Updated: January 10, 2011, 9:27 PM ET

Being Mike Metzger

He's not known as "The Godfather" for nothing

By Constantine Papanicolaou (video), BJ Smith (words)
ESPN Action Sports


On May 14, at the end of a long dirt bike session at one of his favorite Southern California riding spots, Mike Metzger rode toward his truck before noticing that his riding partner, Myles Richmond, wanted one more hit. Metzger said to himself, "Why not?" and chased down Richmond, falling in line behind him to toss a final monster backflip. Motocross racers are generally superstitious and never say "just one more lap," but who could resist the natural dirt hits of Reche Canyon, especially the 120-foot step-up they were hitting for the cameras on the new film "On the Pipe 6"? As he approached the takeoff for the final run, Metzger saw he was getting too close to Richmond's rear wheel and slowed his momentum to avoid landing on his buddy -- a calculation that left him three feet short of the landing.

The failed attempt left him on the dirt near the landing of the jump. Prior experience helped Metzger diagnose the situation; three previously broken femurs made it easy to come to the conclusion that he would need a rod shoved in his right leg. But it was his rapidly swelling right elbow that caused the most concern. X-rays later confirmed eight fractures in the elbow. Judging by a medical chart, this would seem like a bookending moment: Mike Metzger's career ends in the same canyon where it began 15 years ago when he was a featured freerider in the original, game-changing "Crusty Demons of Dirt" video. But if you judged Metzger's career by medical charts, you'd think he was dead by now, not one of the most influential riders in freestyle motocross's young history.

Eight hours after returning home to Menifee, Calif., from surgery on his broken right femur and elbow (he also broke his right hand), Metzger was rushed back to the hospital with compartment syndrome in his right hand. He would later say he felt like his hand was "dying." To relieve pressure on the muscles, the surgeon sliced open his forearm and biceps and left him that way for 36 hours before resewing -- but not before throwing in a procedure for carpal tunnel, which made it four surgeries in six days.

Metzger's first public statement after sustaining the injuries? On May 22 he tweeted: "Home and in my own bed. 6 days, four surgeries. Still got all my own arms and legs and body parts. Carpal tunnel surgery, too. Made it!!!" He then vowed to return to X Games for the first time since 2004 to compete in the newly resurrected Speed & Style event. He had nine weeks to prepare.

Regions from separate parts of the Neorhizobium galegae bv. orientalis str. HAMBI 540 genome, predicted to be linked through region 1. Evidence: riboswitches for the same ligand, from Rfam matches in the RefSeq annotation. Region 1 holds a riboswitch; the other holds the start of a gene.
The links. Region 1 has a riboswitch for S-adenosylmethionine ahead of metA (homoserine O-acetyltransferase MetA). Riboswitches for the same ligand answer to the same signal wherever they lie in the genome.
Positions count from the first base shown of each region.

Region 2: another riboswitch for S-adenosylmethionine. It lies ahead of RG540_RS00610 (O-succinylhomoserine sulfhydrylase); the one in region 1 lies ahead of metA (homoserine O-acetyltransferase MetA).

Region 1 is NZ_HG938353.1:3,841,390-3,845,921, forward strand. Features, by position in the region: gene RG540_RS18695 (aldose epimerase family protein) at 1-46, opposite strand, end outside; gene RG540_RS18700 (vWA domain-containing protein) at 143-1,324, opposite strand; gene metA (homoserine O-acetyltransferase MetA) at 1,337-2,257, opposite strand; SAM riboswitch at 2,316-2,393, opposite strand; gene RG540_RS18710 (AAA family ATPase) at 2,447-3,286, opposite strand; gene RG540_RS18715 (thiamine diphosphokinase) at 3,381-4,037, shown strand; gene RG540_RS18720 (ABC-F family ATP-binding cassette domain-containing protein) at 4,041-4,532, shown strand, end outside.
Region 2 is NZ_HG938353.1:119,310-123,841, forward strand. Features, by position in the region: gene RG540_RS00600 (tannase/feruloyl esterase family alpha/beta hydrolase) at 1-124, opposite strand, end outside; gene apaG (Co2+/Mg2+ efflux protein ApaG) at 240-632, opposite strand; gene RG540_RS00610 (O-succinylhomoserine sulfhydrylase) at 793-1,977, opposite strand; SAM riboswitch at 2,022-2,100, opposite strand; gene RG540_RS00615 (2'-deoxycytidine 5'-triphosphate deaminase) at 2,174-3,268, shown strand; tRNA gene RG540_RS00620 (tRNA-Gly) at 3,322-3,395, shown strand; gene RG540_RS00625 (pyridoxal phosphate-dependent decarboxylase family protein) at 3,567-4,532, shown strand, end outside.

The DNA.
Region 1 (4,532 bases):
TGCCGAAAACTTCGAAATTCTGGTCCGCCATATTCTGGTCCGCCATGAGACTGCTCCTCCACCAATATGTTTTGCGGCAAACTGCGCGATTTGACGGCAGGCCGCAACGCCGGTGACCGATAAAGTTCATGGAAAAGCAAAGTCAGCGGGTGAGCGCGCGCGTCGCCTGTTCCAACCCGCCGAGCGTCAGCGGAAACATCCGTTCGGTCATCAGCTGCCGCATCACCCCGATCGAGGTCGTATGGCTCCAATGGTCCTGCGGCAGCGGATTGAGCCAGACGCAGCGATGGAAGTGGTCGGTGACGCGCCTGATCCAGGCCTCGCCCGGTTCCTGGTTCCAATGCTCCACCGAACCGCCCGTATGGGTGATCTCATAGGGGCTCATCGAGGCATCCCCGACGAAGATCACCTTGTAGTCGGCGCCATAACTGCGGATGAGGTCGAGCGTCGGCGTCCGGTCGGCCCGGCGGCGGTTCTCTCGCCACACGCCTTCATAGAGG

Garth MilanMetzger, high above the Southern California proving grounds that spawned him.

Following the title pages, the first seven seconds of 1995's "Crusty Demons of Dirt" show a wiry, tattooed young man wearing a leopard-print, collared bowling shirt with a bottle of Jack Daniel's in the breast pocket dancing wildly to White Zombie's "Super Charger Heaven." Surrounding guests make space for his flailing arms. The next shot is the same wild man jumping a No. 387 Yamaha YZ250 with his arms extended and his legs hanging off the back. He doesn't get back to the foot pegs and his crotch absorbs most of the impact of landing, after which he rides away in a cloud of dust. That 11 seconds of video served to introduce Mike Metzger to the world.

The trick was a very early attempt at a Superman, and it's funny to look back and see such a basic freestyle move thrown so roughly, but when Metzger threw himself out there for Fleshwound Films' cameras, not only had the sport of FMX not yet been founded, the term didn't even exist.

"We met him out in the dunes in Glamis," says Fleshwound's co-director, Jon Freeman, who, along with Dana Nicholson, created the "Crusty" empire. "We were out there riding with Jeremy McGrath and some of the other guys and up comes this little wiry kid and he starts jumping just as big as the other guys. We were out there making the first 'Crusty Demons of Dirt' and all of a sudden this kid was bouncing off these sand dunes throwing his legs up over the handlebars and we were going, 'What the heck is that?' We were like, 'This kid is a crazy little guy. We got to hook this guy up, get him in the film.' Metzger turned out to be one of the originators of freestyle motocross."

Garth MilanThe trophy for Metzger's 2003 TransWorld Rider of the Year award.

Metzger's contributions to FMX are deep enough to have earned him the nickname "The Godfather," but that status isn't wholly evident in his competition résumé. In fact, he has only two major contest victories to his name and they came on the same weekend -- but they happen to be two of the most storied wins in the sport's history.